's Introduction 

The Begriffsschrift CONTENTS List 
The Inconsistency of the Begriffsschrift 
The Begriffsschrift was Frege's revolution in logic, bringing to an end 2000 years in which Aristotelian logic prevailed and ushering in the age of symbolic or mathematical logic. These are my notes on finally getting round to looking closer at this piece of history.
I came to this with one particular question which I wanted to know the answer to:
What grounds are there for supposing this to be a "second order logic" in anything like the modern sense of that phrase? 
Having been disappointed by the standard of rigour with which the logic of Principia Mathematica is defined, I had been lead by reports of Gödel's opinion that in this respect the Principia was a regression over Frege's work to expect that the Begriffsschrift would be better defined. This isn't really the case. I do not doubt that it is the major advance in logic which is held to be. The two most significant features in this respect being the transformation of boolean algebra from an informally developed branch of mathematics into a formal logical system, and the introduction of the universal quantifier to provide with greater generality than in Aristotle for non propositional inference. He also introduces functional abstraction in a very general sense, but he does not provide the necessary detail on how substitution is to work, and has not yet come to understand the risks which abstraction poses for consistency or any of the techniques for protecting against that risk.
I'm thinking of getting the Begriffsschrift machine checked. When I do I will do the type free version first and show the derivation of a contradiction, and then show that the contradiction does not go through when a type system is introduced but that all the rest does. (not that there is any need to machine check it, the proofs are easily hand checked.)
Chap.  Title  Sections  

PREFACE  
I.  DEFINITION of the SYMBOLS 
 
Judgement 
 
Conditionality 
 
Negation 
 
Identity of Content 
 
Functions 
 
Generality 
 
II.  REPRESENTATION and DERIVATION of SOME JUDGEMENTS of PURE THOUGHT 
 
III.  SOME TOPICS from a GENERAL THEORY of SEQUENCES 

In attempting "to ascertain how far one can proceed in arithmetic by means of inferences alone" Frege found language "to be an obstacle", which lead him "to the idea of the present ideography".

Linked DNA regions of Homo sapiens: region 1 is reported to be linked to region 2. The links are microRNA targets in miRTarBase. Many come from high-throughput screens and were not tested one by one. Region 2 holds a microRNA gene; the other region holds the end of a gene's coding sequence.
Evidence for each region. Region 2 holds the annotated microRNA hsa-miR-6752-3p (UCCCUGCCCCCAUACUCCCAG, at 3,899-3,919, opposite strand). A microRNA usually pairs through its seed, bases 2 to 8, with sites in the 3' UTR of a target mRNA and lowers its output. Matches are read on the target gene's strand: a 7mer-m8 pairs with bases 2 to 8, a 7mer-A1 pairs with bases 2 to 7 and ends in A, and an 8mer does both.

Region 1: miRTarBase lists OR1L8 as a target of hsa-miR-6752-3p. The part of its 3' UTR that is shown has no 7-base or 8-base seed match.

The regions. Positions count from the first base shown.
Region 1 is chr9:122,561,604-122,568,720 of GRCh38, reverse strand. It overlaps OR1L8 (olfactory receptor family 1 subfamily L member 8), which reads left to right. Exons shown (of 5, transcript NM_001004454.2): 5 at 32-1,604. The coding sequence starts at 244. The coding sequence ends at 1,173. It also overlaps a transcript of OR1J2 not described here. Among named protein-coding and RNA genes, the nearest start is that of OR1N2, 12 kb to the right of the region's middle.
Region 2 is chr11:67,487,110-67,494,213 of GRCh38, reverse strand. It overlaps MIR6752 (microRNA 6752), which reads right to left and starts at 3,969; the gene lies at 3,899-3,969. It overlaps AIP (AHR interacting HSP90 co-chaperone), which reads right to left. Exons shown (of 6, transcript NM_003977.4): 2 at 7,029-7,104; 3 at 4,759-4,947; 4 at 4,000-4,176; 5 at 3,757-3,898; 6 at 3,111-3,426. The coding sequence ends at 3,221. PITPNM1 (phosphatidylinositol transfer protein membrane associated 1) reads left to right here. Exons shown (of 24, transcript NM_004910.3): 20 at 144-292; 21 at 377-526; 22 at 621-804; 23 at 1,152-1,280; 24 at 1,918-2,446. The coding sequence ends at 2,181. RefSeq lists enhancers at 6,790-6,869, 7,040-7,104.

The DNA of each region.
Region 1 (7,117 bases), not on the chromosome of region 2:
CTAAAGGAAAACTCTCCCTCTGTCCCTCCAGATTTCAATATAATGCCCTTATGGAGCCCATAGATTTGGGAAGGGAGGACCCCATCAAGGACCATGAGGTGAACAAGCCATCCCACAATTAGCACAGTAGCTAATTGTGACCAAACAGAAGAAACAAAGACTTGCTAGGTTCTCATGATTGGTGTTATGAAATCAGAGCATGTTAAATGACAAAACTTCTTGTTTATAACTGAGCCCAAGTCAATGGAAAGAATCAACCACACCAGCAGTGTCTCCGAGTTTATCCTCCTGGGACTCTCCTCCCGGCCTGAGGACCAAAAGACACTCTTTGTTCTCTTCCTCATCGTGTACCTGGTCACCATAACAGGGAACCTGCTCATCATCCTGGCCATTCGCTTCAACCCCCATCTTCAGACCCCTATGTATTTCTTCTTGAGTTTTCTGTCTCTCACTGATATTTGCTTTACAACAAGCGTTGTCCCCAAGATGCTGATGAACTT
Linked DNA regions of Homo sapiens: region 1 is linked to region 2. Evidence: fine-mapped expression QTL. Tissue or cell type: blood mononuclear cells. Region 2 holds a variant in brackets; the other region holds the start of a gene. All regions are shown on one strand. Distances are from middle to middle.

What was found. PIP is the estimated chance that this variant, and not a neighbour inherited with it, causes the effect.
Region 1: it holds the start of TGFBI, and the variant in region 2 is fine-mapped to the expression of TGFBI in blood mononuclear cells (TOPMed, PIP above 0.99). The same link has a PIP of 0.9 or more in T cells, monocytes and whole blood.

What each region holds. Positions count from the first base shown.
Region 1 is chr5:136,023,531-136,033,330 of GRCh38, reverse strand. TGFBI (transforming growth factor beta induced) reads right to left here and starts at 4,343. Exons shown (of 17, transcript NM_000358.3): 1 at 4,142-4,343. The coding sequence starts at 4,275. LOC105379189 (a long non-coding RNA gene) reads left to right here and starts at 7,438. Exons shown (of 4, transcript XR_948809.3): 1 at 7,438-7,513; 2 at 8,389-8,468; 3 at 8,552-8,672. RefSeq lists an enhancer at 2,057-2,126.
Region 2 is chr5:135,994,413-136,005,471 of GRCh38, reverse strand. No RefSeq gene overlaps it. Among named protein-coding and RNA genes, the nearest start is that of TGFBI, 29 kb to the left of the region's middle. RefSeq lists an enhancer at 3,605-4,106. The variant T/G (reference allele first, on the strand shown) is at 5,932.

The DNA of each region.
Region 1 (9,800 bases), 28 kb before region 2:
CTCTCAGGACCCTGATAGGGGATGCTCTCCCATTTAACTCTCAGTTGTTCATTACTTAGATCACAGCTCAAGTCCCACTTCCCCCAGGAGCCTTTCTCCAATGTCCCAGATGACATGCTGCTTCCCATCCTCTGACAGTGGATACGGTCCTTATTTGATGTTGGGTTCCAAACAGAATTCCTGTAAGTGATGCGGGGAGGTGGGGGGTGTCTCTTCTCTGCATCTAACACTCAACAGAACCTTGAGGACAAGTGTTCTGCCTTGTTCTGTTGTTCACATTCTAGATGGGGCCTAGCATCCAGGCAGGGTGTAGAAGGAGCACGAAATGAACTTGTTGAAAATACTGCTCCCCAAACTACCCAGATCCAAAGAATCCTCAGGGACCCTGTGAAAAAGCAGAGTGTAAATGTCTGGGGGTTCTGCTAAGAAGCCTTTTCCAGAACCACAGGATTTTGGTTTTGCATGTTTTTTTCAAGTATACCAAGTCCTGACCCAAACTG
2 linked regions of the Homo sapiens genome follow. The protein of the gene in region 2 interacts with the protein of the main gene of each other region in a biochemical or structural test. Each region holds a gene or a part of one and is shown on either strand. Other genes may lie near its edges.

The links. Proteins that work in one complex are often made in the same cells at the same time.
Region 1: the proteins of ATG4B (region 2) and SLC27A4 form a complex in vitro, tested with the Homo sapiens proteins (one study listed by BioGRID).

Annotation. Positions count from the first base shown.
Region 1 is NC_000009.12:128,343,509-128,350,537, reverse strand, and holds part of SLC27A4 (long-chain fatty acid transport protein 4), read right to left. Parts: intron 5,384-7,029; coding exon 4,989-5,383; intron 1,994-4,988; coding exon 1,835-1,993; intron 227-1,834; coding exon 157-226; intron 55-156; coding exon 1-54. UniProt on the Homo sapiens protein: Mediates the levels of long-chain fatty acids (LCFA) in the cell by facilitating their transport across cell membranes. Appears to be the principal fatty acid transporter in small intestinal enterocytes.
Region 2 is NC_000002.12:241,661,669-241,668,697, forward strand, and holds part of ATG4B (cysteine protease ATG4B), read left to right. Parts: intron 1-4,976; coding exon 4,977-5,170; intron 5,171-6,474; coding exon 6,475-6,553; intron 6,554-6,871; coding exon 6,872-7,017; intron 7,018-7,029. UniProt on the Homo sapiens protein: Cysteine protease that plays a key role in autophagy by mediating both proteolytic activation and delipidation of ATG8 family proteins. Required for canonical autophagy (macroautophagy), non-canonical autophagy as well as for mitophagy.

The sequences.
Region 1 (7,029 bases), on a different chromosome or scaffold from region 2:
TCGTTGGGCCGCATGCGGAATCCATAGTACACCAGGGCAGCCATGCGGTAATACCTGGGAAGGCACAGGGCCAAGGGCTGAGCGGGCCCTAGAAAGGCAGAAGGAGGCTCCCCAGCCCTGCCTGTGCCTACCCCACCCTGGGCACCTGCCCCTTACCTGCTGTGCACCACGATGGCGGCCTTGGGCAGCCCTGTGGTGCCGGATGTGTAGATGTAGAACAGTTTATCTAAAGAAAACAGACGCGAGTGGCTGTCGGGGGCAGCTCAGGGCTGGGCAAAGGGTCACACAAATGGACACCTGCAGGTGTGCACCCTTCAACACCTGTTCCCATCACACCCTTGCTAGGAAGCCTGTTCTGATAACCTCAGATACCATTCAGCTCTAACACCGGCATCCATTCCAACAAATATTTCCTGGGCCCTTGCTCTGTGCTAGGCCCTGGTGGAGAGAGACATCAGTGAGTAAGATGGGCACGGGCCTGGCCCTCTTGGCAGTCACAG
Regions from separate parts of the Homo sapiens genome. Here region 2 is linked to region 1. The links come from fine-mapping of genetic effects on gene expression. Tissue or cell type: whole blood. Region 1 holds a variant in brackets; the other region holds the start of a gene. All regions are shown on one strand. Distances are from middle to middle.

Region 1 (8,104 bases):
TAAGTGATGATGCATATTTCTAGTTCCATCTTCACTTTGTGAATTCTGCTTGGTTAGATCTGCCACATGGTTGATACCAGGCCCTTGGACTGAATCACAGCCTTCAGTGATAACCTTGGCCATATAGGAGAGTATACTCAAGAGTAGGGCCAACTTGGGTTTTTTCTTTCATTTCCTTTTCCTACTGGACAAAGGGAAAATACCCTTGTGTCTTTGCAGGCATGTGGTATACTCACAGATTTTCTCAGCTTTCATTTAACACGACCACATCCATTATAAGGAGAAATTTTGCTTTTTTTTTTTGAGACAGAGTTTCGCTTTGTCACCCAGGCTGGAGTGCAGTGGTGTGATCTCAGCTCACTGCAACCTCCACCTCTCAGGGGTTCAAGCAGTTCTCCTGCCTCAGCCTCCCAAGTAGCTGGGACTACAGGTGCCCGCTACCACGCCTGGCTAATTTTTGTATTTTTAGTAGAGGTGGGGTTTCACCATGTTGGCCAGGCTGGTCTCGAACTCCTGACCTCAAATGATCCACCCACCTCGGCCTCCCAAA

Having decided to forgo anything which is "without significance for the inferential sequence" Frege adopted the term "conceptual content" for the rest.
The ideography is to ordinary language as the microscope is to the human eye. Not so good for ordinary purposes, but a great deal better for the special purposes for which it was devised.
"If it is one of the tasks of philosophy to break the domination of the word over the human spirit by laying bare the misconceptions that through the use of language often almost unavoidably arise concerning the relations between concepts and by freeing thought from that with which only the means of expression of ordinary language, constituted as they are, saddle it, then my ideography, further developed for these purposes, can become a useful tool for the philosopher."
"if in an expression, whose content need not be capable of becoming an judgement, a simple or compound sign has one or more occurrences and if we regard that sign as replaceable in all or some of these occurrences by something else (but everywhere by the same thing), then we call the part that remains invariant in the expression a function, and the replaceable part the argument of the function."
There is an observation here about why "every positive integer" should not for these purposes be regarded as a compound sign. This explanation is confused in that it appears at first to be suggesting that "every positive integer" is the wrong type of thing to be used in the same place as one would a specific integer (not the same rank [gleichen Ranges]), but then goes on to explain it as what Russell was later to call an incomplete symbol. This passage may be taken to imply that the logic of Begriffsschrift is some kind of type theory, but this interpretation seems to me doubtful. The purpose is to presage the use of universal quantification to give an account of sentences involving "every", which an important point of departure from Aristotelian logic and is not connected with type constraints. If Frege had a type theory in mind (or a "second order" logic) he would certainly have needed to be much more explicit in presenting that feature to have any expectation of understanding in his readers.
(A,B)
We can also regard (A) as a function of the argument (which we would now call a "higherorder" function, without prejudice to the question whether a type system is involved).
The construction which we now call "universal quantification" is rendered by Frege using a concavity in the content sign (a small semicircular dip) in which appears the name of the variable to be bound by the quantifier (for which Frege uses german letters). The scope is the entire content to the right of the content sign containing the quantifier. Constraints are mentioned on "the meaning" of the letter, which we should perhaps take to constrain the range of quantification, and which are explained as constraints on what can be substituted for the bound variable. The constraint is that any combination of signs which is capable of becoming a judgement before a substitution will still be so capable after the substitution. In particular, if the letter appears as a function symbol "this should be taken into account".
This again suggests that a type constraint might be intended, but is not explicit enought to exclude some weaker constraint on substitution of a more syntactic nature.
From a general judgement may be derived any number of particular judgements obtained by making such a substitution and removing the concavity from the content sign.
Frege then discusses the use of generalisations as constituents of complex judgements, explaining that the purpose of the concavity it to determine the scope of the generalisation.